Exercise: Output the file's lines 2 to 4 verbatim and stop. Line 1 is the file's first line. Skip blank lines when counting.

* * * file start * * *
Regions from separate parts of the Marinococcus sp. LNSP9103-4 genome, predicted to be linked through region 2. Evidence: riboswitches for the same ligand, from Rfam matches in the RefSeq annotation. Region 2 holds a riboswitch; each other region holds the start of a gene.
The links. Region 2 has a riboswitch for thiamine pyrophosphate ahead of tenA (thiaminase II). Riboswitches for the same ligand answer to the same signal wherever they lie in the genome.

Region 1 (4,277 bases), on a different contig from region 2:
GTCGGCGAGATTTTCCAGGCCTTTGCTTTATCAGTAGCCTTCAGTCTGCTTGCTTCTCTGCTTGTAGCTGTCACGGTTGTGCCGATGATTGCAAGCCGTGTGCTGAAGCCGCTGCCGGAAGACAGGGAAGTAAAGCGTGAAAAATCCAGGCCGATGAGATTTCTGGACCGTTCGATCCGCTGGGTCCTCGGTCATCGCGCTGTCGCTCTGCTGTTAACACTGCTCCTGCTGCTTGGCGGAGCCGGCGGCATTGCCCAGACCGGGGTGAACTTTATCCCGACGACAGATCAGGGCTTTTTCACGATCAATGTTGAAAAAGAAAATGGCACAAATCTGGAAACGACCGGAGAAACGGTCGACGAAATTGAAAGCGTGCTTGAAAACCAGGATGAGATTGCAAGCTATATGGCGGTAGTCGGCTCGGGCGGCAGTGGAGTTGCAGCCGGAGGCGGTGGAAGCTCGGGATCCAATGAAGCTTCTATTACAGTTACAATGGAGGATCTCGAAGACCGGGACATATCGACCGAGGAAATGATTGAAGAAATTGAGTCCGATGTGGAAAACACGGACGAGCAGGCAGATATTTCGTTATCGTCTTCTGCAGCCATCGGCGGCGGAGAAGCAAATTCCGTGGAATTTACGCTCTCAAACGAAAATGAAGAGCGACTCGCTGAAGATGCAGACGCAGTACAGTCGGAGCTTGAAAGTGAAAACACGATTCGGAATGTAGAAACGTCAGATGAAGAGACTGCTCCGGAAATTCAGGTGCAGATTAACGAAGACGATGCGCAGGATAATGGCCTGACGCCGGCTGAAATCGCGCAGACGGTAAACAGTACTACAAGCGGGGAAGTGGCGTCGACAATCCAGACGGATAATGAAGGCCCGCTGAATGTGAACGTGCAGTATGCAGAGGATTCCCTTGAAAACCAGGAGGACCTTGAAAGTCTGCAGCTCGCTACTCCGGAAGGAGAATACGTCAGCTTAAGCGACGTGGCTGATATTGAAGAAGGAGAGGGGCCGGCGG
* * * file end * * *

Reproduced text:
The links. Region 2 has a riboswitch for thiamine pyrophosphate ahead of tenA (thiaminase II). Riboswitches for the same ligand answer to the same signal wherever they lie in the genome.

Region 1 (4,277 bases), on a different contig from region 2:
GTCGGCGAGATTTTCCAGGCCTTTGCTTTATCAGTAGCCTTCAGTCTGCTTGCTTCTCTGCTTGTAGCTGTCACGGTTGTGCCGATGATTGCAAGCCGTGTGCTGAAGCCGCTGCCGGAAGACAGGGAAGTAAAGCGTGAAAAATCCAGGCCGATGAGATTTCTGGACCGTTCGATCCGCTGGGTCCTCGGTCATCGCGCTGTCGCTCTGCTGTTAACACTGCTCCTGCTGCTTGGCGGAGCCGGCGGCATTGCCCAGACCGGGGTGAACTTTATCCCGACGACAGATCAGGGCTTTTTCACGATCAATGTTGAAAAAGAAAATGGCACAAATCTGGAAACGACCGGAGAAACGGTCGACGAAATTGAAAGCGTGCTTGAAAACCAGGATGAGATTGCAAGCTATATGGCGGTAGTCGGCTCGGGCGGCAGTGGAGTTGCAGCCGGAGGCGGTGGAAGCTCGGGATCCAATGAAGCTTCTATTACAGTTACAATGGAGGATCTCGAAGACCGGGACATATCGACCGAGGAAATGATTGAAGAAATTGAGTCCGATGTGGAAAACACGGACGAGCAGGCAGATATTTCGTTATCGTCTTCTGCAGCCATCGGCGGCGGAGAAGCAAATTCCGTGGAATTTACGCTCTCAAACGAAAATGAAGAGCGACTCGCTGAAGATGCAGACGCAGTACAGTCGGAGCTTGAAAGTGAAAACACGATTCGGAATGTAGAAACGTCAGATGAAGAGACTGCTCCGGAAATTCAGGTGCAGATTAACGAAGACGATGCGCAGGATAATGGCCTGACGCCGGCTGAAATCGCGCAGACGGTAAACAGTACTACAAGCGGGGAAGTGGCGTCGACAATCCAGACGGATAATGAAGGCCCGCTGAATGTGAACGTGCAGTATGCAGAGGATTCCCTTGAAAACCAGGAGGACCTTGAAAGTCTGCAGCTCGCTACTCCGGAAGGAGAATACGTCAGCTTAAGCGACGTGGCTGATATTGAAGAAGGAGAGGGGCCGGCGG